In 1983, Andy Warhol embarked on the creation of a series of screenprints on luxurious silk scarves, resulting in an enigmatic artwork cataloged as “Fish (FS IIIA.40)”. The scarf’s design is based on the wallpaper he used to adorn the gallery walls during his 1983 Paintings for Children exhibition at the Bruno Bischofberger Gallery in Zürich, Switzerland. At the heart of this piece is a mesmerizing duo of fish, and the use of silk as the canvas elevates the piece infuses it with a sense of luxury and sophistication, elevating it to a level of potentially wearable art that transcends the gallery space.
Warhol’s genius lies in his ability to transform ordinary objects into extraordinary art, and the Fish silk scarf takes this signature style in a unique direction. What makes this artwork truly unique and special is its intended purpose as personalized holiday gifts. Each silk scarf was intended for a specific recipient, and Warhol took the time to inscribe handwritten dedications on each one, infusing them with a heartfelt and intimate touch. This exclusivity makes each scarf a cherished and one-of-a-kind possession, highly sought after by collectors who value the unique combination of Warhol’s artistic prowess and his personal connections.
However, Warhol’s silk scarves were not limited to the Fish motif; he used this medium for other special occasions, such as The Only Way Out Is In, which he produced a year later. Warhol collaborated with his master printer, Rupert Jasen Smith, whose expertise ensured that the silk scarves captured the essence of Warhol’s artistic vision with flawless precision. Smith’s reputation as a skilled printer of Warhol’s iconic works in the 1980s underscores the impeccable quality of Fish.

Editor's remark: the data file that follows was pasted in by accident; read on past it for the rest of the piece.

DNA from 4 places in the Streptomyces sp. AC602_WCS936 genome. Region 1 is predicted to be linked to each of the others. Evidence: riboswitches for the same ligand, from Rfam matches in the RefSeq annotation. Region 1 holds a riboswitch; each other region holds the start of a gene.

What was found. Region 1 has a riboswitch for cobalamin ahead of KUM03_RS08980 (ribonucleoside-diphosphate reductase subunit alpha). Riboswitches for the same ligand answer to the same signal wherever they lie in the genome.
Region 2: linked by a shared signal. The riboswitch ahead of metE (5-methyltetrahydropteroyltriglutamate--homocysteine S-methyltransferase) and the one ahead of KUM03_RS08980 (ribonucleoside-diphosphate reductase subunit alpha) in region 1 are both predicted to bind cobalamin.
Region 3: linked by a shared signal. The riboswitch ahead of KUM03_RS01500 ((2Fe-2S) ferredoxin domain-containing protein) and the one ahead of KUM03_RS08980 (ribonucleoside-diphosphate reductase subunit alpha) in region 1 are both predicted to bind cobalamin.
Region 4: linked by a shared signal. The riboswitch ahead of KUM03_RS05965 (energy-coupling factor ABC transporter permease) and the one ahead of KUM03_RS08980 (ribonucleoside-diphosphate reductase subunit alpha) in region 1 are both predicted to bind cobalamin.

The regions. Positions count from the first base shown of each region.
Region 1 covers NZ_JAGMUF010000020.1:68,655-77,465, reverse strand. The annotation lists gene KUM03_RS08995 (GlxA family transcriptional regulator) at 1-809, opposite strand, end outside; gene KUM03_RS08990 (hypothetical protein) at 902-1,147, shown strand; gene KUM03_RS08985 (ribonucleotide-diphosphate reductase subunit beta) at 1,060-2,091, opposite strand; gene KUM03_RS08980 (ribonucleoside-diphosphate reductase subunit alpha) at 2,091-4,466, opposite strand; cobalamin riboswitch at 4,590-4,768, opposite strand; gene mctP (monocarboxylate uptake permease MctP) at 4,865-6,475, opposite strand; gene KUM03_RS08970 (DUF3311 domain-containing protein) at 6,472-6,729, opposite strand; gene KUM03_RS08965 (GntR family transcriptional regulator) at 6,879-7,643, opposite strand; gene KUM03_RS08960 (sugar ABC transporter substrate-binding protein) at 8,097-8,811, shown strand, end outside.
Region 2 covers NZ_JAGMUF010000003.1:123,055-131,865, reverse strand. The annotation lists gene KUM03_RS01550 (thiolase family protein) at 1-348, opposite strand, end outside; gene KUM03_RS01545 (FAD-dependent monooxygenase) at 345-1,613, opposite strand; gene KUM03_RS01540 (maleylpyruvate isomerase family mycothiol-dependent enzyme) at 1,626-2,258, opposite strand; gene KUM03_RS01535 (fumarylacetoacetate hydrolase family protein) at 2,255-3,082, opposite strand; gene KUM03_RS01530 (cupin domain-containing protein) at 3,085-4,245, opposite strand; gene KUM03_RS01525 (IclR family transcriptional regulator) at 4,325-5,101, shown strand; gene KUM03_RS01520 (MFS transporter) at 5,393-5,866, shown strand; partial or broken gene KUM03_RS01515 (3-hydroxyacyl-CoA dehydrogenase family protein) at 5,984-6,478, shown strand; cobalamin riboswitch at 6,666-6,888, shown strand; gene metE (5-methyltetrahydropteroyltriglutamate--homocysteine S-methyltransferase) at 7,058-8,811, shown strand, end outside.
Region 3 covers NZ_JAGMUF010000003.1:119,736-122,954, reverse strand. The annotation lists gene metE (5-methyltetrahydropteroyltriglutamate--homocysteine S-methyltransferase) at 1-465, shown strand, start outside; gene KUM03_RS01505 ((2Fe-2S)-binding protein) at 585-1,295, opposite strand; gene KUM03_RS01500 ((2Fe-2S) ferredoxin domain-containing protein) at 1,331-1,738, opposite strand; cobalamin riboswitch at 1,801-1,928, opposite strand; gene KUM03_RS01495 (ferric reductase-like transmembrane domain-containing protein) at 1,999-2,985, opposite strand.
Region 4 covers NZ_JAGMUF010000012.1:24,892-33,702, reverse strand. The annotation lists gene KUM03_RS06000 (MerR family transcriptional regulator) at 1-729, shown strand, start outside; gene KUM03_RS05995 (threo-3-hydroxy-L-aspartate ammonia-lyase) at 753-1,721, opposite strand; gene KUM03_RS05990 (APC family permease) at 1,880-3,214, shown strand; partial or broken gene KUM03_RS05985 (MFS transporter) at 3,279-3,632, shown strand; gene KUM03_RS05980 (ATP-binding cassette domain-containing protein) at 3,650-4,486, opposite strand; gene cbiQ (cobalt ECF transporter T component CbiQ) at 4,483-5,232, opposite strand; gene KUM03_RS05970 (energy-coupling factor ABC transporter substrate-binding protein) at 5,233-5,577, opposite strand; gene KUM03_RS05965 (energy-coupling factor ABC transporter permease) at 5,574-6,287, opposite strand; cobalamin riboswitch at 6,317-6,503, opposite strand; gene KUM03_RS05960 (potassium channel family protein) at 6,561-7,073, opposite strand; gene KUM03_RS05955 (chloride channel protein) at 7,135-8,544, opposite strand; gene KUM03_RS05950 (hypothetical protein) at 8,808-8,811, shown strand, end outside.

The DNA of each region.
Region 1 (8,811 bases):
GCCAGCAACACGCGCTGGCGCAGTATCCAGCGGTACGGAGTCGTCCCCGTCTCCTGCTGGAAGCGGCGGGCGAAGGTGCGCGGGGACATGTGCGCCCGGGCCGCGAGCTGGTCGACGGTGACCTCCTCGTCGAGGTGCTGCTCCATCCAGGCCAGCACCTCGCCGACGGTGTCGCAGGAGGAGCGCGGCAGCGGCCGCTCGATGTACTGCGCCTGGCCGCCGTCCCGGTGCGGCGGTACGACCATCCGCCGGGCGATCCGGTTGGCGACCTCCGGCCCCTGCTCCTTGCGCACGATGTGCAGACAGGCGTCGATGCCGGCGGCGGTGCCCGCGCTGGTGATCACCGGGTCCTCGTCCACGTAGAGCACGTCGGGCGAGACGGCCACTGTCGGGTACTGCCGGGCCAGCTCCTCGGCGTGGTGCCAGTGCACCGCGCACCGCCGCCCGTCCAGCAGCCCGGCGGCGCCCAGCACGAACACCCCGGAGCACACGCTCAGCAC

In Fish (FS IIIA.40), Warhol’s brilliance shines through, creating a masterful piece of art that effortlessly blends simplicity, charm, and a deeply personal touch. Each silk scarf serves as a testament to Warhol’s creative genius and his genuine affection for the recipients, leaving behind a precious legacy that speaks to the enduring impact of this iconic artist. As a potentially wearable masterpiece, Fish invites viewers to contemplate the artistry of everyday objects as well as the profound connection between the artist and their audience.
Warhol’s silk scarves were printed by Rupert Jasen Smith, Warhol’s master printer, who printed Warhol’s most prolific works in the 1980s.